Louth is the site of a unique and passionate structure known as 'the Celtic Cross'. The cross is a 7-metre (24ft) polished granite cross that dominates the cemetery on the hill overlooking the town. It was constructed by the founder of Louth, Thomas Matthews, who erected the monument as a perpetual memorial to his wife, Mary Mathews, who died in 1866.
On the anniversary of her death, August 19, the sun reflects from the Celtic Cross to the front door - the spot where their house, The Retreat, once stood.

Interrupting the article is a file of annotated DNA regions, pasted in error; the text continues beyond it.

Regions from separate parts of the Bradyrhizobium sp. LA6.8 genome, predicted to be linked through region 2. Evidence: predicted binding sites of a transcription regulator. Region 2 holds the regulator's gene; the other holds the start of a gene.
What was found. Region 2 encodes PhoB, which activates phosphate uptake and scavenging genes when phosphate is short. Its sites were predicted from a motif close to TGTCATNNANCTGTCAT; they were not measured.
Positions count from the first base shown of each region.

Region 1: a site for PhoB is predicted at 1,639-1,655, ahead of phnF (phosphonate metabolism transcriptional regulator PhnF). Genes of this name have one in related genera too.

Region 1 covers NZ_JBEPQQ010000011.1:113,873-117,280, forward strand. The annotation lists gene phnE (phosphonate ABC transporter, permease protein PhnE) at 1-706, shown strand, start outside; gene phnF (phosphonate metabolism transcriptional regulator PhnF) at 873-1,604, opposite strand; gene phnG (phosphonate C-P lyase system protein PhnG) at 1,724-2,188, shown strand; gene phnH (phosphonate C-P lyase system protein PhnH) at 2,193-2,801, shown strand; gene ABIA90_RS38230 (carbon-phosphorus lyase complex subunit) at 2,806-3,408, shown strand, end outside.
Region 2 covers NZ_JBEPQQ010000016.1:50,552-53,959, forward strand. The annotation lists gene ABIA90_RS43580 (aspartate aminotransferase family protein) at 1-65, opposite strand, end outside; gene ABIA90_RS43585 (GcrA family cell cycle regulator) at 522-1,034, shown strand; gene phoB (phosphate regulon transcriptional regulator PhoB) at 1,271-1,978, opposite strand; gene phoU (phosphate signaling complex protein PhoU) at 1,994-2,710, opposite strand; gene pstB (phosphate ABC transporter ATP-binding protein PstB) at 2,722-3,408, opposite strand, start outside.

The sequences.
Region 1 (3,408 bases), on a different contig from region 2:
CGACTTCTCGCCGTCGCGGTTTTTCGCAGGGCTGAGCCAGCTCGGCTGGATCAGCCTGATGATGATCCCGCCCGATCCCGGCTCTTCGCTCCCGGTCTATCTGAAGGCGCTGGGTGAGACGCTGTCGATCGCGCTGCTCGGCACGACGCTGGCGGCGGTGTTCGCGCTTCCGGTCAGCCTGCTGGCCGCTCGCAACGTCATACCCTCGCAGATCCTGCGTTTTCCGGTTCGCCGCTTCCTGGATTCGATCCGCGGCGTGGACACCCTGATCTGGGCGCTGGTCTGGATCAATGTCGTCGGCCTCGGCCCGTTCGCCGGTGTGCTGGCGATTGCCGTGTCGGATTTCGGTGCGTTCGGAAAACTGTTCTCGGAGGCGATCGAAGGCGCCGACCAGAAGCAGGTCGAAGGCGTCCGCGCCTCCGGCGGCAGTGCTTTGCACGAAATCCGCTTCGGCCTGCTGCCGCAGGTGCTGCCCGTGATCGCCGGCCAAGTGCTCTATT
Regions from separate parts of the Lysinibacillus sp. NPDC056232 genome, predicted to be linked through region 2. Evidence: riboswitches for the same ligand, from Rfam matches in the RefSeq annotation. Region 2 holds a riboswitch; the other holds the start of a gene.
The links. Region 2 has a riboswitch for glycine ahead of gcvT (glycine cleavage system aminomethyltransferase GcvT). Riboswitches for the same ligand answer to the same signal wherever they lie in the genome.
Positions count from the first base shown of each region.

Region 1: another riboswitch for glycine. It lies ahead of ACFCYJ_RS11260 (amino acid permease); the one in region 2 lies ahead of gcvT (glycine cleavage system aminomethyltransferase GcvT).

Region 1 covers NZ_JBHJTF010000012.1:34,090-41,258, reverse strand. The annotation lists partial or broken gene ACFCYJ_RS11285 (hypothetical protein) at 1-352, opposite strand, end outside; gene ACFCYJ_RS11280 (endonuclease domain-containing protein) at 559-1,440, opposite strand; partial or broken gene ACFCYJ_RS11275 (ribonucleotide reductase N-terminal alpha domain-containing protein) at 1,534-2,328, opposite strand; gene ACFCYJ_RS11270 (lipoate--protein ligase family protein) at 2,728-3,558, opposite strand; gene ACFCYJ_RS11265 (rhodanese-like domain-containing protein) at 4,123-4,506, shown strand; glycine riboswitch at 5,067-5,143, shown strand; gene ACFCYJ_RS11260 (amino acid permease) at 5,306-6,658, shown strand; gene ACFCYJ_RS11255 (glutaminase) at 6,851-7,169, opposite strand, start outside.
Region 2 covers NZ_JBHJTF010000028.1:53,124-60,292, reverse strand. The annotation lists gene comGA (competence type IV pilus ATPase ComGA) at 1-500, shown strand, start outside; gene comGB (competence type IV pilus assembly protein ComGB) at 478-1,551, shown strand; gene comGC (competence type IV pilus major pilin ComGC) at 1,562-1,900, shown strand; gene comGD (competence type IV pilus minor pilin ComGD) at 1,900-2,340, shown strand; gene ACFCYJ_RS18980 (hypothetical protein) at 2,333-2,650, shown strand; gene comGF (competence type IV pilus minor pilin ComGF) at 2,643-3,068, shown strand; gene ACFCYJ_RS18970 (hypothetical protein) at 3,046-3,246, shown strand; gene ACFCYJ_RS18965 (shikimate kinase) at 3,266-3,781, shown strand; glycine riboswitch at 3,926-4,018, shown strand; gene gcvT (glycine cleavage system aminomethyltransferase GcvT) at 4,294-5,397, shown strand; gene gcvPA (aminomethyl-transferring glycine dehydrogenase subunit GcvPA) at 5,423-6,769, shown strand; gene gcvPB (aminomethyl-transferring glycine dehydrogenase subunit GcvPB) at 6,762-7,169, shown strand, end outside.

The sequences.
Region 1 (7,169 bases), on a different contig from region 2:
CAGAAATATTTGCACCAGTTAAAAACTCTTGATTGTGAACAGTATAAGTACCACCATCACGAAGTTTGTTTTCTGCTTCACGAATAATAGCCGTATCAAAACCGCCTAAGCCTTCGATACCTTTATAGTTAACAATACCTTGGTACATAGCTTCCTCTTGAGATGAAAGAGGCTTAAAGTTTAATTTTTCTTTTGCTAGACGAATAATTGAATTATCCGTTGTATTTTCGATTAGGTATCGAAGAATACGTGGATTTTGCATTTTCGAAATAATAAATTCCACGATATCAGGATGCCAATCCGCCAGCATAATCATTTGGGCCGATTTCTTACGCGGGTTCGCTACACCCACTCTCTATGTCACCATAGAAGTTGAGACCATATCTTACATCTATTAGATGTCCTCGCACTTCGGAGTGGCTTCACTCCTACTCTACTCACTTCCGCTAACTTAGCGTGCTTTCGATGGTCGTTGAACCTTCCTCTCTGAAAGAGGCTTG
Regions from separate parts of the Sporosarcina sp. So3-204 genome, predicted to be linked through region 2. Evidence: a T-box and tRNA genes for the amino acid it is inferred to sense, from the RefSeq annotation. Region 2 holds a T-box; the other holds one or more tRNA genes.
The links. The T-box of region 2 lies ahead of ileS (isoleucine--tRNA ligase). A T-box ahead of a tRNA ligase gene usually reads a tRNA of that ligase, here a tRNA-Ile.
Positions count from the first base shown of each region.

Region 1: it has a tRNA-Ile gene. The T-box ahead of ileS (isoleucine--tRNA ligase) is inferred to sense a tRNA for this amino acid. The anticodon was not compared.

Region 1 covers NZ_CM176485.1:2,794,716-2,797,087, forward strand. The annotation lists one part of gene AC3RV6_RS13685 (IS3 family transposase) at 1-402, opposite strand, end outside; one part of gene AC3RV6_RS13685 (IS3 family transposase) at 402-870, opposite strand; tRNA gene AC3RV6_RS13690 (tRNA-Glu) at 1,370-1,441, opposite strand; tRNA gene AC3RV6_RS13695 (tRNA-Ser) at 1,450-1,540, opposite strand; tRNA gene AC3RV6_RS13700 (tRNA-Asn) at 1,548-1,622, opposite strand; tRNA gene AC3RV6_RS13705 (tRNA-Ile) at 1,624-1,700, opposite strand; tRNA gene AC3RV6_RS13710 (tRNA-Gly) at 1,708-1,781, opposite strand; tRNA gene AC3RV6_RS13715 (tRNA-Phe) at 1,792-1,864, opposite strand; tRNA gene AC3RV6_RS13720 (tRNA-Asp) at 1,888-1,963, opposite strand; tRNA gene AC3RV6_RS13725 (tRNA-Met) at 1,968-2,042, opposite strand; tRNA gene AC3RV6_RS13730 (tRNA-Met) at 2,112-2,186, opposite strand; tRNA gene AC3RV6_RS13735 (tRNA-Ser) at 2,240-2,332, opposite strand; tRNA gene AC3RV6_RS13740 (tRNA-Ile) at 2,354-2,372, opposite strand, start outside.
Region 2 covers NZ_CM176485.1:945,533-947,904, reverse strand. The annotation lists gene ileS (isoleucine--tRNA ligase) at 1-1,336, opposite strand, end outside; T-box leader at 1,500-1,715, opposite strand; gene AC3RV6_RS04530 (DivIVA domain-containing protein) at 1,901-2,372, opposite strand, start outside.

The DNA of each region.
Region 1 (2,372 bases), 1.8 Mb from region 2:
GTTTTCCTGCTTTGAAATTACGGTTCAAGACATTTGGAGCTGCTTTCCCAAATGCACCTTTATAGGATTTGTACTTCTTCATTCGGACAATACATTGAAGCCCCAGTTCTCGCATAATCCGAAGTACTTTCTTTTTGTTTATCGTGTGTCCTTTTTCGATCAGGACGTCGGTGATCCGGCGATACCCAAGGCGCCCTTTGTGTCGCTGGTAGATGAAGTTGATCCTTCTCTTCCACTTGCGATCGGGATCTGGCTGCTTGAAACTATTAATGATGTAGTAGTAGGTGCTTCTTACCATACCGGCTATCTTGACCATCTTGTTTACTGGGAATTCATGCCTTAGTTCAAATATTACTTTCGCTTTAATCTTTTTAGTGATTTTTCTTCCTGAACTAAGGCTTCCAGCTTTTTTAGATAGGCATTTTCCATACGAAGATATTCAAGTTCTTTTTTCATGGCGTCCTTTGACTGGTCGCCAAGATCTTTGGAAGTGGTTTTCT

The monument is not only a testament to the love and devotion of a husband for his wife but also to the accuracy of navigation technology in the 1800s. Its alignment was reportedly aided by one of the riverboat captains of the Darling River.
Anyone visiting Louth can observe the occurrence, and the locals have thoughtfully marked the places where visitors can experience the 3-minute light show.
In 1866 Thomas Mathews purchased 200 acres, of which 40 acres were divided up into house blocks along the Darling River. He also built a bonded store where goods could be stored. Around this time, he became known as the 'King of Louth'.